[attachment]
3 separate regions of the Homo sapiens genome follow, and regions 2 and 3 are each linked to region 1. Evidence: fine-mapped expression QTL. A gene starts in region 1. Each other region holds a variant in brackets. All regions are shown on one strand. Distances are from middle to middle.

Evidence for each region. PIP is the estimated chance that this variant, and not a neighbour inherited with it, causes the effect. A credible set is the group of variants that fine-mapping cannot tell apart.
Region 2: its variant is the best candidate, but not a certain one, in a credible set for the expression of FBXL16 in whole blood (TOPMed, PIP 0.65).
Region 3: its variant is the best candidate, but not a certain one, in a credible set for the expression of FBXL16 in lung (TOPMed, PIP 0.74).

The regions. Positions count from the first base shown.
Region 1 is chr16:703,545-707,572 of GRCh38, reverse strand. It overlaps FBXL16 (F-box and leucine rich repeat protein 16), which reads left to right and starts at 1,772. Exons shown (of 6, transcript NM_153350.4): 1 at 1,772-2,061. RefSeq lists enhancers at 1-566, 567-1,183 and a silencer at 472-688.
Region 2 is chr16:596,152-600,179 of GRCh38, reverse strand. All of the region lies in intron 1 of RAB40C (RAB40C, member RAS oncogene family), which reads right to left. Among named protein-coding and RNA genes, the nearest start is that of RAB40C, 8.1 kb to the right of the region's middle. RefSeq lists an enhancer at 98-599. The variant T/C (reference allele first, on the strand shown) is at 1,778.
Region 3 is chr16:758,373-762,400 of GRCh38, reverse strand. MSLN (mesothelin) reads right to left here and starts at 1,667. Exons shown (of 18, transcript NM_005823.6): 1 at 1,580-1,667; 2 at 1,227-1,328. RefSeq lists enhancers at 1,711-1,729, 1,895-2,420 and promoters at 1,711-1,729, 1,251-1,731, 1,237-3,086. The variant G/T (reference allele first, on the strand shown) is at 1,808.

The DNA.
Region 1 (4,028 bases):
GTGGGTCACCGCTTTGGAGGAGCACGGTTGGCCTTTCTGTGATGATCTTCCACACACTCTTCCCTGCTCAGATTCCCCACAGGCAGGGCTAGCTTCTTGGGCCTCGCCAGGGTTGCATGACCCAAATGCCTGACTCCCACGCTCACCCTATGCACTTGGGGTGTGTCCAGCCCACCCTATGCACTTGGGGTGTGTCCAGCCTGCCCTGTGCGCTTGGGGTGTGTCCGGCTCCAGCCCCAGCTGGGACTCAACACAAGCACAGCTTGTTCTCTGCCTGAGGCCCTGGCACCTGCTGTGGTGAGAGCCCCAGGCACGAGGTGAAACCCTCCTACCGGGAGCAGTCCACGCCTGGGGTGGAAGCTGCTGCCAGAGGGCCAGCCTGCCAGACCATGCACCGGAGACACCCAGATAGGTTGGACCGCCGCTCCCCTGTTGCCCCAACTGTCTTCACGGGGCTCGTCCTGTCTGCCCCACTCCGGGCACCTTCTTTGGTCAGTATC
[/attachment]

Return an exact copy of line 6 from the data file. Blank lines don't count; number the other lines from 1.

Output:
Region 1 is chr16:703,545-707,572 of GRCh38, reverse strand. It overlaps FBXL16 (F-box and leucine rich repeat protein 16), which reads left to right and starts at 1,772. Exons shown (of 6, transcript NM_153350.4): 1 at 1,772-2,061. RefSeq lists enhancers at 1-566, 567-1,183 and a silencer at 472-688.